Table 4. MRA results (WLS estimation, with t values as dependent variable)
Heteroskedastacity-robust standard errors
Cluster-robust standard errors
Two-way cluster-robust standard errors
Corruption data averaged
over more than 5 years
ICGR corruption data
Model degrees of freedom
Adjusted R squared
Prob. > F
In all estimations, the F-test indicates that the covariates are jointly significant and the moderating variables account for 26.5% of the variations in t-values. We take the two-way cluster-robust estimation as the preferred model because it accounts for two types of dependence: (1) dependence between multiple estimates reported by a given study; and (2) dependence between estimates reported by different studies that use the same corruption data source.
The precision's coefficient is insignificant in all estimations. Hence, it can be stated that the overall effect of corruption on per-capita GDP growth is insignificant when we control for the moderating variables. However, the MRA results indicate that the moderating variables have significant effects on the effect-size estimates reported in primary studies. In other words, corruption's marginal effect is conditional on the moderating variables and can be calculated as the sum of all significant coefficients on the dummy variables – excluding the constant term which captures the residual selection bias. Hence, when the modelled characteristics hold, the marginal effect of corruption on per-capita GDP growth is −0.193 ( = – 0.060 – 0.114 – 0.107 + 0.065 + 0.023).
In a comprehensive study that aims to identify the explanatory variables that have a significant effect on growth, Sala-i-Martin et al. (2004) use a Bayesian approach to averaging of OLS coefficients across models. They report that 18 variables are partially correlated with growth, including primary school enrolment, initial level of income, regional dummies, religious dummies and relative price of investment goods. Corruption is not included in that analysis on the grounds that corruption data does not go back enough to test for long-run relationship. Hence, our finding bridges the gap in the evidence on the corruption–growth relationship by demonstrating that higher levels of perceived corruption are associated negatively with per-capita GDP growth, when relevant moderating factors are taken into account.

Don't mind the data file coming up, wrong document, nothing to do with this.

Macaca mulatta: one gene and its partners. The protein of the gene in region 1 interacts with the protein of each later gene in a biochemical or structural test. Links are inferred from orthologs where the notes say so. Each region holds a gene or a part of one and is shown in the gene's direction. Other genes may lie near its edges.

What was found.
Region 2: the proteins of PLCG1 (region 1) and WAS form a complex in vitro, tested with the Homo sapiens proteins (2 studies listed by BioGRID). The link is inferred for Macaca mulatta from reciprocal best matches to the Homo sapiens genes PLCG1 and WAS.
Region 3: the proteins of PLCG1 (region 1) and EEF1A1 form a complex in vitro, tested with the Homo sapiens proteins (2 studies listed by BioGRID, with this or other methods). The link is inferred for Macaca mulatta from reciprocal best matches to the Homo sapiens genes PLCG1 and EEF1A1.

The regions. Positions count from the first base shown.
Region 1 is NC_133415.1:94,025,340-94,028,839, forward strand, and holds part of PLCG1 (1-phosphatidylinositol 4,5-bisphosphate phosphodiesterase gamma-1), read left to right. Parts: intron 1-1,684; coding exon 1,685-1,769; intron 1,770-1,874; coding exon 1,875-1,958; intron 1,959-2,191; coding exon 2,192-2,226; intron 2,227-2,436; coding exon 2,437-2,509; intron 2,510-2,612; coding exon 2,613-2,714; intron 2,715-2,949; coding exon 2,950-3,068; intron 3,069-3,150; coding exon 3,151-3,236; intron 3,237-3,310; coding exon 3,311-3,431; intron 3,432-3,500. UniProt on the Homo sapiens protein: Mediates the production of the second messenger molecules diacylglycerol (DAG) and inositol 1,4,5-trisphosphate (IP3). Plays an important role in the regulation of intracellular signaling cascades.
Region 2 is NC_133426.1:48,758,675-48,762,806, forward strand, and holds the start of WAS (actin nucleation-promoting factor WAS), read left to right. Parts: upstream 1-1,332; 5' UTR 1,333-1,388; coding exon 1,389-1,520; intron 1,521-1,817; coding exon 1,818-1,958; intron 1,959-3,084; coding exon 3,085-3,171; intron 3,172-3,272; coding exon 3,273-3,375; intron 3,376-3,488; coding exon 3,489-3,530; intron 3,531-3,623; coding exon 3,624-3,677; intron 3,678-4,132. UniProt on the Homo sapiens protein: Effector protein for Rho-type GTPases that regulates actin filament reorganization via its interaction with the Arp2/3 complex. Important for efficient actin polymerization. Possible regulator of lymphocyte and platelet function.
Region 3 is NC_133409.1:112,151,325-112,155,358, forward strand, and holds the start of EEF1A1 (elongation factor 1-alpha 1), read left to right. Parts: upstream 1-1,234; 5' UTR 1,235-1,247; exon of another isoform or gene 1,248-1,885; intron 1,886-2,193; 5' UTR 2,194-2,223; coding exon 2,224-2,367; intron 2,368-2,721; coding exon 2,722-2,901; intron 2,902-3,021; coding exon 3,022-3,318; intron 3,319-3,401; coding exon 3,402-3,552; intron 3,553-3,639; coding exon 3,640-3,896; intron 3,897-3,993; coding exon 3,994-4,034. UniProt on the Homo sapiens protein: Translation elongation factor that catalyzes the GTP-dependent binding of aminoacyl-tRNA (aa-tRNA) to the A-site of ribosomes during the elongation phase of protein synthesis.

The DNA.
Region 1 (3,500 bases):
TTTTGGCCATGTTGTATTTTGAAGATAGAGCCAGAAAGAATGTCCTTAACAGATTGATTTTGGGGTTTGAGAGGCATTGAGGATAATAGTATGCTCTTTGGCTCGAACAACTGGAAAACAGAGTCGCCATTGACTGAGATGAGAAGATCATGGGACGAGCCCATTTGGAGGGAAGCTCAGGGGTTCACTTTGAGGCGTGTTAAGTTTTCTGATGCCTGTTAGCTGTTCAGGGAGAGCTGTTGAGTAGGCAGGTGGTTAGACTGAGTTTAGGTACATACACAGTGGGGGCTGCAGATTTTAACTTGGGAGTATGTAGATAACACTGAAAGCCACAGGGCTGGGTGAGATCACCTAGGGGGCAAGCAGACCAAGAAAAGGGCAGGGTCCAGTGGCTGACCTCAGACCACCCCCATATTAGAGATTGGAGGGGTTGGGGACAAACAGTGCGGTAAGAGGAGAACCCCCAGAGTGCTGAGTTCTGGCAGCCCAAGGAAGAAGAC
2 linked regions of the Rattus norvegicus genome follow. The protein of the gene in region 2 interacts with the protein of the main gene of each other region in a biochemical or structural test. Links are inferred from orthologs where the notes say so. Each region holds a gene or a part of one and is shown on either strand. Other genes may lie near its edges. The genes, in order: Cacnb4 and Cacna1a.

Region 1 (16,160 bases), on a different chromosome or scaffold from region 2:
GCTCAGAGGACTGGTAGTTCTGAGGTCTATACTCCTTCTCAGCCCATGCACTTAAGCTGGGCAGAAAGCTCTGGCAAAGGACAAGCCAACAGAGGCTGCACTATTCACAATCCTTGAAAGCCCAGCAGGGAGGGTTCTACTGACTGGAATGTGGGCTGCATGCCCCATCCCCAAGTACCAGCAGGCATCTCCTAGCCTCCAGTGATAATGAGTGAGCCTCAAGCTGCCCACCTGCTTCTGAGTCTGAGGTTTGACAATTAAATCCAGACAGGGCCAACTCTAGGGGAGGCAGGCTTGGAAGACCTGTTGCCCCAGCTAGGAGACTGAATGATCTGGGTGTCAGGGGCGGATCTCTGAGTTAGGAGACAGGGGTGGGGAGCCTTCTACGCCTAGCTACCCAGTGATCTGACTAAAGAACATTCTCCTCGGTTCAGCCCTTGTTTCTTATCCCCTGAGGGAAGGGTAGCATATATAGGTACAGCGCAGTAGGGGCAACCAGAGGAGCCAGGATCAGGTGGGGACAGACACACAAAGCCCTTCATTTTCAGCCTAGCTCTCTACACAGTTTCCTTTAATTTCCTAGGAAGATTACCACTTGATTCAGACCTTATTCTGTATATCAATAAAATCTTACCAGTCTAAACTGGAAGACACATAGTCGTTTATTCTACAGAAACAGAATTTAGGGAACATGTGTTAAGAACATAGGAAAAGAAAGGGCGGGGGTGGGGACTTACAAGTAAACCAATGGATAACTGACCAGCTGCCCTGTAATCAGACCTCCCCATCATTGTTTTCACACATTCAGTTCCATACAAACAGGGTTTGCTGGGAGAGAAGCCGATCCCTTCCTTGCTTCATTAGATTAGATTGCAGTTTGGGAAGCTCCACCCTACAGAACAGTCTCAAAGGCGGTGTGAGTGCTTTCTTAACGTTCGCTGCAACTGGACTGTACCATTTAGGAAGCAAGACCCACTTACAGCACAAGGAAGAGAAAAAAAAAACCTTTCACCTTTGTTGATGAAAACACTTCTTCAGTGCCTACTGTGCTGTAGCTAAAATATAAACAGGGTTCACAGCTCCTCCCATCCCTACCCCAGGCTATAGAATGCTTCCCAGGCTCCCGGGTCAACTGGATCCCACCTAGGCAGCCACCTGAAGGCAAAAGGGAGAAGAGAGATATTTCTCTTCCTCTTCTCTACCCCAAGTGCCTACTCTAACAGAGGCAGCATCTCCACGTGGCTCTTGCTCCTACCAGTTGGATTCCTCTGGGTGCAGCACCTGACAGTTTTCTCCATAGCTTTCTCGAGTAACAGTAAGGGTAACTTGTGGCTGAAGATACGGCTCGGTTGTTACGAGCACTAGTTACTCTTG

Results in Table 4 indicates that the effect of corruption on per-capita GDP is more adverse when primary studies take averages of the corruption data over periods longer than 5 years, they use data for LICs only and are published journal papers rather than book chapters or working papers. The stronger negative effect associated with the time period over which corruption data is averaged indicates that corruption has more adverse effects on per-capita GDP in the longer term as opposed to short term. This finding is in line with the literature that indicates that it takes 5–10 years for governance quality to affect economic performance (Gwartney et al., 2004; Kaufmann et al., 2007;). Thus, our meta-regression estimates a small adverse effect on growth, −0.193, for published studies when researchers use ICGR data averaged over 5 years and employ 2SLS. For non-LICs, this estimate is notably less adverse, −0.079.